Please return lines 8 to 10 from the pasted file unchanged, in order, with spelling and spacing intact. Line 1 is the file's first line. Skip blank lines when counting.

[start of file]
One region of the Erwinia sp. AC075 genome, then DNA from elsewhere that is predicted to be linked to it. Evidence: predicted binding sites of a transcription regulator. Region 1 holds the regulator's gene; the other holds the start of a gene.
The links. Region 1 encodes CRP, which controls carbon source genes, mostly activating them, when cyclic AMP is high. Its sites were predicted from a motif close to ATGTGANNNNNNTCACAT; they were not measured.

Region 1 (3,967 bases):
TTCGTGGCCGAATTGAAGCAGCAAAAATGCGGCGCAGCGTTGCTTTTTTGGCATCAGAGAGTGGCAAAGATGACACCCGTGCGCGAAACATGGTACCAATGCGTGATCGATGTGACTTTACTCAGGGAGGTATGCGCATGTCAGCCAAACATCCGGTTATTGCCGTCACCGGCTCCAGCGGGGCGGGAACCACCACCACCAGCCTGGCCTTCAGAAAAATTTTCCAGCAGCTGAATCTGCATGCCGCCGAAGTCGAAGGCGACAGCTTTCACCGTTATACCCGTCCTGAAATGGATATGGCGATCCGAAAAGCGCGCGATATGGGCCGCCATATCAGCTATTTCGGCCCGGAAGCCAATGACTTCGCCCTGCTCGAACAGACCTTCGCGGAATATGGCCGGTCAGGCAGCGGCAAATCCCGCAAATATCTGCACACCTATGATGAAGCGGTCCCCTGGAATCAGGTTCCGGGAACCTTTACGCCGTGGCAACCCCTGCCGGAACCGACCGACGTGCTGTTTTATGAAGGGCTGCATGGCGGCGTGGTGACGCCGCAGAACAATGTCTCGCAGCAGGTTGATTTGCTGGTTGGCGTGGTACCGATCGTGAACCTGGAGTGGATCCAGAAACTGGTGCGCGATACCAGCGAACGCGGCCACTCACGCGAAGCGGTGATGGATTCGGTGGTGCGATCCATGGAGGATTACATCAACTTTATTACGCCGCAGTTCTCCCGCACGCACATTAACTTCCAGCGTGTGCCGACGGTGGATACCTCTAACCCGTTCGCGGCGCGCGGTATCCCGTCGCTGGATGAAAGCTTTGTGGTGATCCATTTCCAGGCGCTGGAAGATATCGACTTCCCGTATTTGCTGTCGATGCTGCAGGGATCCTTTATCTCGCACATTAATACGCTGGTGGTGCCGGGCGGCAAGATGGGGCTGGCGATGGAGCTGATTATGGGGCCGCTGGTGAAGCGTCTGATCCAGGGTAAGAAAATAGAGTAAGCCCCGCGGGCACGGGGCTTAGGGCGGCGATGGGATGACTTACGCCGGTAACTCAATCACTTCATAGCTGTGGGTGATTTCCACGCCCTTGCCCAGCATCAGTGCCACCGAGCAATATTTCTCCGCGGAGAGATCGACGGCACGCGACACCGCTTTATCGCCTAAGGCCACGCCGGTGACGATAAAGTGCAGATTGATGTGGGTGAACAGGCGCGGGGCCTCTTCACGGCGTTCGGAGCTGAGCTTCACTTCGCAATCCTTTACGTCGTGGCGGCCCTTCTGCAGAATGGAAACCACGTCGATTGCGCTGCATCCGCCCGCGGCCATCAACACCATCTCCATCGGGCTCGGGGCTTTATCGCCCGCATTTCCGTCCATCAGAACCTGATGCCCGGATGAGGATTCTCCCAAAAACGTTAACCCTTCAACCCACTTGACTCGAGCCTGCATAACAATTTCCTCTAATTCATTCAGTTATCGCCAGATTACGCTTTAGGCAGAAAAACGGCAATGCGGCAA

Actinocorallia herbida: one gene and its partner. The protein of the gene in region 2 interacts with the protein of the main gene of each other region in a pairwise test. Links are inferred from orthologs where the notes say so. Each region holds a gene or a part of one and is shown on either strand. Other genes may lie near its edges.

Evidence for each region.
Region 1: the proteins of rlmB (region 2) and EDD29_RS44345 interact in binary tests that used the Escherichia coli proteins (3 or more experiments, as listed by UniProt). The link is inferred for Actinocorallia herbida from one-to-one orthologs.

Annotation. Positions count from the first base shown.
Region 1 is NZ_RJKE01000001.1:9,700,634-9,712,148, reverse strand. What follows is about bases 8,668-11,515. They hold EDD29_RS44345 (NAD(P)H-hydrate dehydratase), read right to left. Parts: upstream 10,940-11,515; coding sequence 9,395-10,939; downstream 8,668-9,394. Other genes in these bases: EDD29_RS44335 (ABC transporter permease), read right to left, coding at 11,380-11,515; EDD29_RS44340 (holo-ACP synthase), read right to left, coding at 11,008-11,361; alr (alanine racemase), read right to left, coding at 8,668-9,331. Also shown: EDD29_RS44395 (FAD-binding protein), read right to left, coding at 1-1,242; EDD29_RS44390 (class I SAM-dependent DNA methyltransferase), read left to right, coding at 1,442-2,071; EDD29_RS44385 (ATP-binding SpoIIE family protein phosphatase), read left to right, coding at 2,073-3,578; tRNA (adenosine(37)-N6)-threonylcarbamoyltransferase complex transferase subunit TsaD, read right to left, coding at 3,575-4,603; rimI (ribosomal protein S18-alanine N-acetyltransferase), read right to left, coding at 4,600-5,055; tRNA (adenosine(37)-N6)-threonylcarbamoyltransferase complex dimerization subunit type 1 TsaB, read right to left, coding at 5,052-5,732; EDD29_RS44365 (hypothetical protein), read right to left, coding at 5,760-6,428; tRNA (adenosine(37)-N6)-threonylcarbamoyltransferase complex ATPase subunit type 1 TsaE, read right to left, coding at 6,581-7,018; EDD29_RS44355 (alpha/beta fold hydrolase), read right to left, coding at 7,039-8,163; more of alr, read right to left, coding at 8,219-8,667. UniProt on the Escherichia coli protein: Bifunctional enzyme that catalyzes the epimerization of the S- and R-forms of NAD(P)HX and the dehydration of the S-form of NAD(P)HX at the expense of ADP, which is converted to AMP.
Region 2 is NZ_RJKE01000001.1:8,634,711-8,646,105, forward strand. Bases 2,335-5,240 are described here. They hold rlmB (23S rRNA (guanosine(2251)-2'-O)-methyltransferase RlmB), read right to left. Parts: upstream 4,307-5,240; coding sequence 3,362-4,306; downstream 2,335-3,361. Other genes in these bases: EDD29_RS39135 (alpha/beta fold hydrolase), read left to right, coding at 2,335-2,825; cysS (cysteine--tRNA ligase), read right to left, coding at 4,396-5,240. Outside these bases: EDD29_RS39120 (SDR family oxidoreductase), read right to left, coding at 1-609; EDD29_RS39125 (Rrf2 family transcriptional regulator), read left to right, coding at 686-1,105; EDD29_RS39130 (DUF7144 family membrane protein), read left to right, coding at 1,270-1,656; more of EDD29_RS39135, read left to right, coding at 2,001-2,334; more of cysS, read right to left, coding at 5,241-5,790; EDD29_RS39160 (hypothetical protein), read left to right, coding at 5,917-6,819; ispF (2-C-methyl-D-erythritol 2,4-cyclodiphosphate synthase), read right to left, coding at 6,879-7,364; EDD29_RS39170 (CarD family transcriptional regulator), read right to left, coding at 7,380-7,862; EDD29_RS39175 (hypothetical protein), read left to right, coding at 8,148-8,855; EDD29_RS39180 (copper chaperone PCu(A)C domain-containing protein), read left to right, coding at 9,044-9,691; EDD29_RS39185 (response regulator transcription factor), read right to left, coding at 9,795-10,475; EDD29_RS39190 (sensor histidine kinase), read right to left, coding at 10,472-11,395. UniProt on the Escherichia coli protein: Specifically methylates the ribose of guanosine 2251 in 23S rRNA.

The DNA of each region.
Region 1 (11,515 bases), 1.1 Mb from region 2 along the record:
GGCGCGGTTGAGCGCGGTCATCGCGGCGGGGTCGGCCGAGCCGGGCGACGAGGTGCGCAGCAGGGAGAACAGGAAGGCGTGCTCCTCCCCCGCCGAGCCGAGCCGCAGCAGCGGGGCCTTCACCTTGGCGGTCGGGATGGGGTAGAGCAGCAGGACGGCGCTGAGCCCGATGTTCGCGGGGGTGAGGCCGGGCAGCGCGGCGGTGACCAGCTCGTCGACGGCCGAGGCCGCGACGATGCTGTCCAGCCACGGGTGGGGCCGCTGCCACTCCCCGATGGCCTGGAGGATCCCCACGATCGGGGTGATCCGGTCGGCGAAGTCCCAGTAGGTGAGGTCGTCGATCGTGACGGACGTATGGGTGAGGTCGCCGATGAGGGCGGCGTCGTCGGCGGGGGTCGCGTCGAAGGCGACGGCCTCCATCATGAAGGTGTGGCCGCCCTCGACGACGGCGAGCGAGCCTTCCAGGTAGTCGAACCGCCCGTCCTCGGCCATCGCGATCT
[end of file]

Annotation. Positions count from the first base shown.
Region 1 is NZ_RJKE01000001.1:9,700,634-9,712,148, reverse strand. What follows is about bases 8,668-11,515. They hold EDD29_RS44345 (NAD(P)H-hydrate dehydratase), read right to left. Parts: upstream 10,940-11,515; coding sequence 9,395-10,939; downstream 8,668-9,394. Other genes in these bases: EDD29_RS44335 (ABC transporter permease), read right to left, coding at 11,380-11,515; EDD29_RS44340 (holo-ACP synthase), read right to left, coding at 11,008-11,361; alr (alanine racemase), read right to left, coding at 8,668-9,331. Also shown: EDD29_RS44395 (FAD-binding protein), read right to left, coding at 1-1,242; EDD29_RS44390 (class I SAM-dependent DNA methyltransferase), read left to right, coding at 1,442-2,071; EDD29_RS44385 (ATP-binding SpoIIE family protein phosphatase), read left to right, coding at 2,073-3,578; tRNA (adenosine(37)-N6)-threonylcarbamoyltransferase complex transferase subunit TsaD, read right to left, coding at 3,575-4,603; rimI (ribosomal protein S18-alanine N-acetyltransferase), read right to left, coding at 4,600-5,055; tRNA (adenosine(37)-N6)-threonylcarbamoyltransferase complex dimerization subunit type 1 TsaB, read right to left, coding at 5,052-5,732; EDD29_RS44365 (hypothetical protein), read right to left, coding at 5,760-6,428; tRNA (adenosine(37)-N6)-threonylcarbamoyltransferase complex ATPase subunit type 1 TsaE, read right to left, coding at 6,581-7,018; EDD29_RS44355 (alpha/beta fold hydrolase), read right to left, coding at 7,039-8,163; more of alr, read right to left, coding at 8,219-8,667. UniProt on the Escherichia coli protein: Bifunctional enzyme that catalyzes the epimerization of the S- and R-forms of NAD(P)HX and the dehydration of the S-form of NAD(P)HX at the expense of ADP, which is converted to AMP.
Region 2 is NZ_RJKE01000001.1:8,634,711-8,646,105, forward strand. Bases 2,335-5,240 are described here. They hold rlmB (23S rRNA (guanosine(2251)-2'-O)-methyltransferase RlmB), read right to left. Parts: upstream 4,307-5,240; coding sequence 3,362-4,306; downstream 2,335-3,361. Other genes in these bases: EDD29_RS39135 (alpha/beta fold hydrolase), read left to right, coding at 2,335-2,825; cysS (cysteine--tRNA ligase), read right to left, coding at 4,396-5,240. Outside these bases: EDD29_RS39120 (SDR family oxidoreductase), read right to left, coding at 1-609; EDD29_RS39125 (Rrf2 family transcriptional regulator), read left to right, coding at 686-1,105; EDD29_RS39130 (DUF7144 family membrane protein), read left to right, coding at 1,270-1,656; more of EDD29_RS39135, read left to right, coding at 2,001-2,334; more of cysS, read right to left, coding at 5,241-5,790; EDD29_RS39160 (hypothetical protein), read left to right, coding at 5,917-6,819; ispF (2-C-methyl-D-erythritol 2,4-cyclodiphosphate synthase), read right to left, coding at 6,879-7,364; EDD29_RS39170 (CarD family transcriptional regulator), read right to left, coding at 7,380-7,862; EDD29_RS39175 (hypothetical protein), read left to right, coding at 8,148-8,855; EDD29_RS39180 (copper chaperone PCu(A)C domain-containing protein), read left to right, coding at 9,044-9,691; EDD29_RS39185 (response regulator transcription factor), read right to left, coding at 9,795-10,475; EDD29_RS39190 (sensor histidine kinase), read right to left, coding at 10,472-11,395. UniProt on the Escherichia coli protein: Specifically methylates the ribose of guanosine 2251 in 23S rRNA.